Ilocanos no longer thriftiest Filipinos | Lifestyle.INQ

OCTOBER 27, 2022

Finally, Ilocanos have statistical proof to show that their detractors are wrong in calling them the most tightfisted Filipinos.

A study by the National Statistical Coordination Board (NSCB) shows that Ilocanos now rank only sixth among the prolific savers in the country’s 17 regions.

Released recently, the NSCB study showed that the most high-volume savers in the country come not from the two Ilocos provinces but from the Ilocano-speaking Cordillera Autonomous Region and Cagayan Valley; the Manny Pacquiao turf of Soccsksargen (South Cotabato, Cotabato City, Sultan Kudarat, Sarangani and General Santos City); Central Visayas and the Zamboanga Peninsula.

The NSCB study, based on the Family Income and Expenditures Survey (FIES) in 2003, 2006, and 2009, showed that people from Abra, Apayao, Benguet, Ifugao, Kalinga and Mountain Province consistently topped the rankings among Filipino savers with chart-topping average savings-to-income ratio of .234 or P23.40 saved for every P100 they earn or more than half of the national average of P15 to P16.

Cagayan Valley (Batanes, Cagayan, Isabela, Nueva Vizcaya, Quirino provinces) came in a distant second with average savings of P21.20.

Isabela Representative Giorgidi Aggabao, an Ibanag, said the people of Cagayan Valley might have been influenced by their Ilocano neighbors. “Although Cagayan Valley is now ‘Iloconized,’ with Ilocano being the lingua franca, we were [taught from] childhood to be like Ilocanos in thriftiness and industry,” Aggabao said.

Hard life

“I think Ilocanos learned to be thrifty because of the hardscrabble life they [lead],” Aggabao said. “The region is not a known agricultural heavyweight. The fact is, only tobacco is known to grow in the area.”

In the past, life was difficult for the Ilocanos, “with few comforts and amenities,” Aggabao said. “That prompted Ilocanos to always save for the morrow.”

Aggabao’s province mate, Representative Rodolfo Albano, said it was a mistake to typecast the Ilocanos as thrifty.

“An Ilocano is just industrious,” Albano said. “He doesn’t waste his time. That’s how he was branded as thrifty.”

Third-placer Central Mindanao has a savings average of P20.60. Central Visayas (Bohol, Cebu, Negros Oriental, Siquijor) is fourth, with P19.90. Zamboanga Peninsula is fifth, with P19.80. Trailing them are the Ilocos provinces, with an average savings ratio of P18.70.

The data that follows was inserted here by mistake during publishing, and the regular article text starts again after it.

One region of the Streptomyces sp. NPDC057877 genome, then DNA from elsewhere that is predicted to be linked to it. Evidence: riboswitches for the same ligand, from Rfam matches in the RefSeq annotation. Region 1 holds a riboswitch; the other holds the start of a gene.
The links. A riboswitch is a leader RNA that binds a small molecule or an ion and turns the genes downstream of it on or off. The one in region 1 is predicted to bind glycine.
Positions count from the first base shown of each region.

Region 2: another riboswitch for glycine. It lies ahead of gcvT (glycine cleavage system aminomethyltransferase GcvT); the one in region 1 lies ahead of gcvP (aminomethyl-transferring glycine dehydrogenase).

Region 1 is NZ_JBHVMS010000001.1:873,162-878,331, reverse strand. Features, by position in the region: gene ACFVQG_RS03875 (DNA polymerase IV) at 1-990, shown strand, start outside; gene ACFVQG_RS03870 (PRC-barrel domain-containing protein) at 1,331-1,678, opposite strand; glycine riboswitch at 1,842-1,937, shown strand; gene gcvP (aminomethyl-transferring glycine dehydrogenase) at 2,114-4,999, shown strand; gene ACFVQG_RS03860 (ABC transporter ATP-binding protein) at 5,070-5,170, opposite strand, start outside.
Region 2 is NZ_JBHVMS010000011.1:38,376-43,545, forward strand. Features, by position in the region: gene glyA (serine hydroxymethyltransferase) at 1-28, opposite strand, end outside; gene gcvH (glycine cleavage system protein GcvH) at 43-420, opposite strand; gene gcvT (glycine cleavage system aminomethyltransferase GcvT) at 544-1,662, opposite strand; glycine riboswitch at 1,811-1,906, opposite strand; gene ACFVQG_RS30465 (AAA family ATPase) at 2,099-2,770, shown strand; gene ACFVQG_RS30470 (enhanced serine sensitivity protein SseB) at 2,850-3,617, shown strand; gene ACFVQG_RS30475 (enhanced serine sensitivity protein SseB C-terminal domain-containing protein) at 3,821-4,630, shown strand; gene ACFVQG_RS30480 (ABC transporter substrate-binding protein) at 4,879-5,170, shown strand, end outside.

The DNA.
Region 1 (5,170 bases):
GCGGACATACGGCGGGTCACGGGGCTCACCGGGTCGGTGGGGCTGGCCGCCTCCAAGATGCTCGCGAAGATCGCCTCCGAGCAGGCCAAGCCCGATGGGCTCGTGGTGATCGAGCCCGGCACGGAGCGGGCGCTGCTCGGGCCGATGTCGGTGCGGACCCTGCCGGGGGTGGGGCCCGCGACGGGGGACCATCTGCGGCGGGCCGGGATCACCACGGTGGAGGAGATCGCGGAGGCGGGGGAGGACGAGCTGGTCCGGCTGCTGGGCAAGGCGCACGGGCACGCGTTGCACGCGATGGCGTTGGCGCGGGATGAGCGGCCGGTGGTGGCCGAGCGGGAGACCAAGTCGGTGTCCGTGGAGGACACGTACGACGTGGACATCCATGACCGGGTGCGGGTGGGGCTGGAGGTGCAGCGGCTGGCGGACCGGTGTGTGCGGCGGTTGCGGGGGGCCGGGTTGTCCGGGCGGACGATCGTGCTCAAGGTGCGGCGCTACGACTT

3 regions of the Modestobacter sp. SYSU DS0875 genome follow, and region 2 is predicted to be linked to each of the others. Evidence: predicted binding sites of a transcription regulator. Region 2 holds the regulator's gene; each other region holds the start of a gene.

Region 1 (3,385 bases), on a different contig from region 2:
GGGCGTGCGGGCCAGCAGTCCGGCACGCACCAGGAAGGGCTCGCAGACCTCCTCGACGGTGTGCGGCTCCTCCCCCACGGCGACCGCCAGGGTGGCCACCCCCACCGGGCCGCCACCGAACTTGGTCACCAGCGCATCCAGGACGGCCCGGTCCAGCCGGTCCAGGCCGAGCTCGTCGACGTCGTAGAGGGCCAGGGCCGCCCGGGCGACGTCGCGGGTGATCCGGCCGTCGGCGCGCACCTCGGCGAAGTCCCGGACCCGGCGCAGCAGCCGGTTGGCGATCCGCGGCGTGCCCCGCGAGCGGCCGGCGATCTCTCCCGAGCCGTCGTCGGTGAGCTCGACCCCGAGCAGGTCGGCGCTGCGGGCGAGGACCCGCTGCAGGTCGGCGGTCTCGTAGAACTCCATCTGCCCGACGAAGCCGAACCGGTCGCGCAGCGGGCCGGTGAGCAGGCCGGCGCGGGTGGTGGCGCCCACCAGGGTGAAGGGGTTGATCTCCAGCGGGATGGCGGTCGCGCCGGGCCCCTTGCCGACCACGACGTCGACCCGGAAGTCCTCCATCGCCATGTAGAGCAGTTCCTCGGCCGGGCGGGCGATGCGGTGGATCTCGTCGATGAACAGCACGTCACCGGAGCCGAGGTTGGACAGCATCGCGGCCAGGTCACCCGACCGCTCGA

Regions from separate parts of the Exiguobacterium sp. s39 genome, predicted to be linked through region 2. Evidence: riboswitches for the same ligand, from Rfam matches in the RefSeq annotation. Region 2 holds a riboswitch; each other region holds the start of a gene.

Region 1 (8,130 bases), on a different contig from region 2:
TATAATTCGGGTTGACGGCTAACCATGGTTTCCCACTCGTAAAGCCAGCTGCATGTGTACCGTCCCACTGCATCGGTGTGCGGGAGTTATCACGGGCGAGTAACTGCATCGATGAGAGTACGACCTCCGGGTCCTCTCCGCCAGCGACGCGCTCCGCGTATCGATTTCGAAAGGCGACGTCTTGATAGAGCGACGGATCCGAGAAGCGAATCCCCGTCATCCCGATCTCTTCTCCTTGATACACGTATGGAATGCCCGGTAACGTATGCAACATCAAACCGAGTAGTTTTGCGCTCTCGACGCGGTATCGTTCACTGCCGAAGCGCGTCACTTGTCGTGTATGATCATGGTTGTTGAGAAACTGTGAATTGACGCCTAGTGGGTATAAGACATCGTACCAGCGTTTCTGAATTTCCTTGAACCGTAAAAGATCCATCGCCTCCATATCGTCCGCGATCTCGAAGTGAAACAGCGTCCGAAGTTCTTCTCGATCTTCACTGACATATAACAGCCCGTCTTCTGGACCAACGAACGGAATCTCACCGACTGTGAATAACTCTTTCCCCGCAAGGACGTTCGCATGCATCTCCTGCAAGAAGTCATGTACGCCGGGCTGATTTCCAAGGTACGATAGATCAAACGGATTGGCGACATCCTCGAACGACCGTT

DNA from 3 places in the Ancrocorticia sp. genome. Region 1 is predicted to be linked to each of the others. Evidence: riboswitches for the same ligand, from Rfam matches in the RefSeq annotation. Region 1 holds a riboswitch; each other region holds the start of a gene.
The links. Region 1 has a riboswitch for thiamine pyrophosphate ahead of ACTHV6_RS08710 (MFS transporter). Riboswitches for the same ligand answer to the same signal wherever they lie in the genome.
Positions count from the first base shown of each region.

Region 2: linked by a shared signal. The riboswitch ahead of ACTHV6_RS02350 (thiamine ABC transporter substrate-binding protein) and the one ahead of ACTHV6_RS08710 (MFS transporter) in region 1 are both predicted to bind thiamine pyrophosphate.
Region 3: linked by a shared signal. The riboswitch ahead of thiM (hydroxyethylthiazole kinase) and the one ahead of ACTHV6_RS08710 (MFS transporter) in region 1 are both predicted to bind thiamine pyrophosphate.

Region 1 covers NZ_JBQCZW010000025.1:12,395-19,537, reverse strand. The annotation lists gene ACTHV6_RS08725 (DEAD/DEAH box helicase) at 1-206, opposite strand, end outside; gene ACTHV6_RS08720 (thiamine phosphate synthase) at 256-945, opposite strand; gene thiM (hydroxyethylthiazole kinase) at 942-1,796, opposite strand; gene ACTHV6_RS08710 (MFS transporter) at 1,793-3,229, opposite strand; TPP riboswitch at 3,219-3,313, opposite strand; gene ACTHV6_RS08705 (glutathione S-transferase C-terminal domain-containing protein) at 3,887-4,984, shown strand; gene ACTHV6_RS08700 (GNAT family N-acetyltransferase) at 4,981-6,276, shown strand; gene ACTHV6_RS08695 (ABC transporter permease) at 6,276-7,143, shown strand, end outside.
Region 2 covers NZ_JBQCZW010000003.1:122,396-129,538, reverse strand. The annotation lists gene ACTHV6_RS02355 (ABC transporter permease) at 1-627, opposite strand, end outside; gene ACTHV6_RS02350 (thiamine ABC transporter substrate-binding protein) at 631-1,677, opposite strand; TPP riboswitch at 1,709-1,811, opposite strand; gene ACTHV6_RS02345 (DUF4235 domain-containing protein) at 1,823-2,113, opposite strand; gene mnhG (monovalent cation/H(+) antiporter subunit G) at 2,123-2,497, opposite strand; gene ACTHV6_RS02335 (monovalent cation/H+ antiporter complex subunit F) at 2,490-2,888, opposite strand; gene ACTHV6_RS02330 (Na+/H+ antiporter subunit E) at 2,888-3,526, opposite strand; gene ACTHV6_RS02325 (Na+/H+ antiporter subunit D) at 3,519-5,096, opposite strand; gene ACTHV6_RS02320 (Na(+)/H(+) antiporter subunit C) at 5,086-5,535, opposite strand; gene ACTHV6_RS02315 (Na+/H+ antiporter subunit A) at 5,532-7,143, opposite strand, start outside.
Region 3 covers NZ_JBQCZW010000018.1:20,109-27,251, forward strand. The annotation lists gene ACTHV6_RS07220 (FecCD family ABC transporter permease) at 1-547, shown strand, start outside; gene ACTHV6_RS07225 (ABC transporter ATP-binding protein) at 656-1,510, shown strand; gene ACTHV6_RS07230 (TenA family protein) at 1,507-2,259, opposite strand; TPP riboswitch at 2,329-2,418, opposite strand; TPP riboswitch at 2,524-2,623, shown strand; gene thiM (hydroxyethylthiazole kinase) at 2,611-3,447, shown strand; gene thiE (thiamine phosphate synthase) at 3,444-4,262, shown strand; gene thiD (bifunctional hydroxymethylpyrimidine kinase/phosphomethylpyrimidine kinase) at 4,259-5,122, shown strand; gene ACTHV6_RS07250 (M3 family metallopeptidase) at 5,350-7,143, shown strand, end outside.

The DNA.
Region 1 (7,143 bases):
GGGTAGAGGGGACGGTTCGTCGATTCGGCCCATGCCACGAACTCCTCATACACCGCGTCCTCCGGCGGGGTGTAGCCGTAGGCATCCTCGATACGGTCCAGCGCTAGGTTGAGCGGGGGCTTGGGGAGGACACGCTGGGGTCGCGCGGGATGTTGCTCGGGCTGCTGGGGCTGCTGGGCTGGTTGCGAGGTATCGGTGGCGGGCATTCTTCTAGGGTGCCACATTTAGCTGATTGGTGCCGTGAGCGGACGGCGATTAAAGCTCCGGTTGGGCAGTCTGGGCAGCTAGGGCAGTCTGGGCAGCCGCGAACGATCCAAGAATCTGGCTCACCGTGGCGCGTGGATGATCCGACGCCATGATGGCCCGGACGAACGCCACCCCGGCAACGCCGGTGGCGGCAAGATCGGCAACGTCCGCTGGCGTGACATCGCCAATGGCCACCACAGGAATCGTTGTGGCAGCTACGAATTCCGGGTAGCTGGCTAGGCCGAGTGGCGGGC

Least poor regions

NSCB Secretary General Romulo A. Virola said the Cordillera and Cagayan regions were ranked fifth and sixth, respectively, among the least poor regions of the country.

Virola said that the Cordillera and Cagayan regions “appear to exhibit extreme behavior … they are home to families who are the highest savers as well as the most lavish spenders.”

People who did not save in the Cordillera region spent P21.30 more than the P100 they earned, while the nonsavers from Cagayan spent P16.60 more than their P100 income.

Nonsavers from Pacquiao’s region spent P22.50 more than every P100 they earned.

At the bottom of the top-savers list are the Western Visayas (17th, with P13.50), Bicol (16th, with P14.90), and Calabarzon, or Cavite-Laguna-Batangas-Rizal-Quezon (15th, with P15.90).

Virola said that two out of three Filipinos were savers or spent less than what they earned with the average savings per person pegged at P10,693 in 2003, P11,982 in 2006, and P14,298 in 2009.

“If we note that the official annual per capita food threshold was P7,577 in 2003, P9,257 in 2006, and P11,686 in 2009 this would mean that the savers have the capacity to take (or save) at least one person out of food poverty,” Virola said. “But then, this could promote a mendicant mentality, which is probably not the way to solve poverty,” he added.

The nonsavers, Virola said, spent on the average P14 to P15 more than every P100 they earned.

“No wonder there is a proliferation of credit card agents in malls, supermarkets and gasoline stations,” Virola said. “Let us just hope our kababayan will realize that borrowing from ‘5-6’ operators can only sink us deeper in poverty.”

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